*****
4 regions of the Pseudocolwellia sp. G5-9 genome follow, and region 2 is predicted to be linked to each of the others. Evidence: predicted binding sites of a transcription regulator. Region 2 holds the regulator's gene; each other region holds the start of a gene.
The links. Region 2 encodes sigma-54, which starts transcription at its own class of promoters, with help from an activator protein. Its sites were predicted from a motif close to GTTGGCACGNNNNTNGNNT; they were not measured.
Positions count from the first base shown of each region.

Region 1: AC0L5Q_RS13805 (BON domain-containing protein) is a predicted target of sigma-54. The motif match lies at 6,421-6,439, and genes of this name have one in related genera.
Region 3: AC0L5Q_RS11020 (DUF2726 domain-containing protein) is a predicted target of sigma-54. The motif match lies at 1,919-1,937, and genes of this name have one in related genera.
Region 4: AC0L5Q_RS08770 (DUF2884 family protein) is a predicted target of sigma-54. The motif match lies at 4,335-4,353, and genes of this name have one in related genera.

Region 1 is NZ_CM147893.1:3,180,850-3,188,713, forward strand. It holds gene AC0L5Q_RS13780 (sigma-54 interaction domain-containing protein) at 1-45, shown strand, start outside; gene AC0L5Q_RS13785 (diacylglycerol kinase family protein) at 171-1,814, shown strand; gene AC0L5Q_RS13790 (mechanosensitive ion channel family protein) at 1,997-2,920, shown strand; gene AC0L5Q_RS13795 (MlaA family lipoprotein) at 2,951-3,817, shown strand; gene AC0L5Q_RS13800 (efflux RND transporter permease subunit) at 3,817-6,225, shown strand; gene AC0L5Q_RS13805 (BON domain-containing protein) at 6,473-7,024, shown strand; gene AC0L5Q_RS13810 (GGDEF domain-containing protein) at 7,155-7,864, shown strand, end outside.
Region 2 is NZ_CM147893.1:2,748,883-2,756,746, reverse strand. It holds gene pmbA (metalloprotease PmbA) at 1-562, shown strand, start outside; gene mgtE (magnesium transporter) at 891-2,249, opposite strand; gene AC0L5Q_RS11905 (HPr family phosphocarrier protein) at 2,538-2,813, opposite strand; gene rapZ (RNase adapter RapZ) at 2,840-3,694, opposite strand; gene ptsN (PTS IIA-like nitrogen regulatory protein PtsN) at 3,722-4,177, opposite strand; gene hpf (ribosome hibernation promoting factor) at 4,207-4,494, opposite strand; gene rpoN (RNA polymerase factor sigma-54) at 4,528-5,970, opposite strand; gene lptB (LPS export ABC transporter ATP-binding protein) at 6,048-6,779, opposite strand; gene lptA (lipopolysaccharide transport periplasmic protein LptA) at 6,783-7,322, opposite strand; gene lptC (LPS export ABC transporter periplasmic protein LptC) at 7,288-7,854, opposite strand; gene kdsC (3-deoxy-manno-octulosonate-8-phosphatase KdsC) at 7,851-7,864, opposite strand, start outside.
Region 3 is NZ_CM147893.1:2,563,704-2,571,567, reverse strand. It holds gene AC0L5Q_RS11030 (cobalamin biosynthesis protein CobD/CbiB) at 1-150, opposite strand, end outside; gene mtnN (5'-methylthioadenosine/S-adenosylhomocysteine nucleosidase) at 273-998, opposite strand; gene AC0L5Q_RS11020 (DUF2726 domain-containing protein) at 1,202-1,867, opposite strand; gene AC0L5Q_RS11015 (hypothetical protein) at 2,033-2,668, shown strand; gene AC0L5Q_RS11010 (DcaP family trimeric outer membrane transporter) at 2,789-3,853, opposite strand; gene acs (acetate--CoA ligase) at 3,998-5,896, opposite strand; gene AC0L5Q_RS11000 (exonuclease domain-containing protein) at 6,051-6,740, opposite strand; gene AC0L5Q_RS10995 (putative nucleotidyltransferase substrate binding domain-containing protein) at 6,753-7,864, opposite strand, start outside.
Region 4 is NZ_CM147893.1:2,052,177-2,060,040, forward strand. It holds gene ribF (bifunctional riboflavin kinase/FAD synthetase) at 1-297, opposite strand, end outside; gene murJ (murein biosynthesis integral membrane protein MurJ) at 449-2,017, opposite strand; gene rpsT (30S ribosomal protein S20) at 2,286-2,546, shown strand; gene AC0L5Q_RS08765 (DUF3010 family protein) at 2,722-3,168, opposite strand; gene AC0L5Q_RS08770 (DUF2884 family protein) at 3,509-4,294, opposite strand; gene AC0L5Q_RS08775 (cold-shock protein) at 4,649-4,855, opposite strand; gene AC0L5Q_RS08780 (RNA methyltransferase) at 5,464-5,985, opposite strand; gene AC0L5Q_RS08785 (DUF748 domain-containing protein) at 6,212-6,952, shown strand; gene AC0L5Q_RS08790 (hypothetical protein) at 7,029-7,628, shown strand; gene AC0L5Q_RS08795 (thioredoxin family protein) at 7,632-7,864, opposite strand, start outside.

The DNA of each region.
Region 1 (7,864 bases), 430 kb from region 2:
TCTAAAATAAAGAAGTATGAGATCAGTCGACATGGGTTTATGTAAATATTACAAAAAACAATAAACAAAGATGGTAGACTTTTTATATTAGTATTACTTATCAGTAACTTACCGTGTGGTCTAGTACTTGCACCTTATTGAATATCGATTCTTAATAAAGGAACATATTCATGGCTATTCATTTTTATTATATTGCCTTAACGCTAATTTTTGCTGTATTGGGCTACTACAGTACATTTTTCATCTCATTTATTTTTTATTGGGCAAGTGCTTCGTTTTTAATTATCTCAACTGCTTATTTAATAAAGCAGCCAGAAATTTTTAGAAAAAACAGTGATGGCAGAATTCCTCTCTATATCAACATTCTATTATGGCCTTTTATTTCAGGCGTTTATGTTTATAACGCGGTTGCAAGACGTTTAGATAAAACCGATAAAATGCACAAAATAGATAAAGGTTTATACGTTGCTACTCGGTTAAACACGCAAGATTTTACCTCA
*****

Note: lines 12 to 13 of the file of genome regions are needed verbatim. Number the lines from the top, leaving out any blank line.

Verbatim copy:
Region 1 (7,864 bases), 430 kb from region 2:
TCTAAAATAAAGAAGTATGAGATCAGTCGACATGGGTTTATGTAAATATTACAAAAAACAATAAACAAAGATGGTAGACTTTTTATATTAGTATTACTTATCAGTAACTTACCGTGTGGTCTAGTACTTGCACCTTATTGAATATCGATTCTTAATAAAGGAACATATTCATGGCTATTCATTTTTATTATATTGCCTTAACGCTAATTTTTGCTGTATTGGGCTACTACAGTACATTTTTCATCTCATTTATTTTTTATTGGGCAAGTGCTTCGTTTTTAATTATCTCAACTGCTTATTTAATAAAGCAGCCAGAAATTTTTAGAAAAAACAGTGATGGCAGAATTCCTCTCTATATCAACATTCTATTATGGCCTTTTATTTCAGGCGTTTATGTTTATAACGCGGTTGCAAGACGTTTAGATAAAACCGATAAAATGCACAAAATAGATAAAGGTTTATACGTTGCTACTCGGTTAAACACGCAAGATTTTACCTCA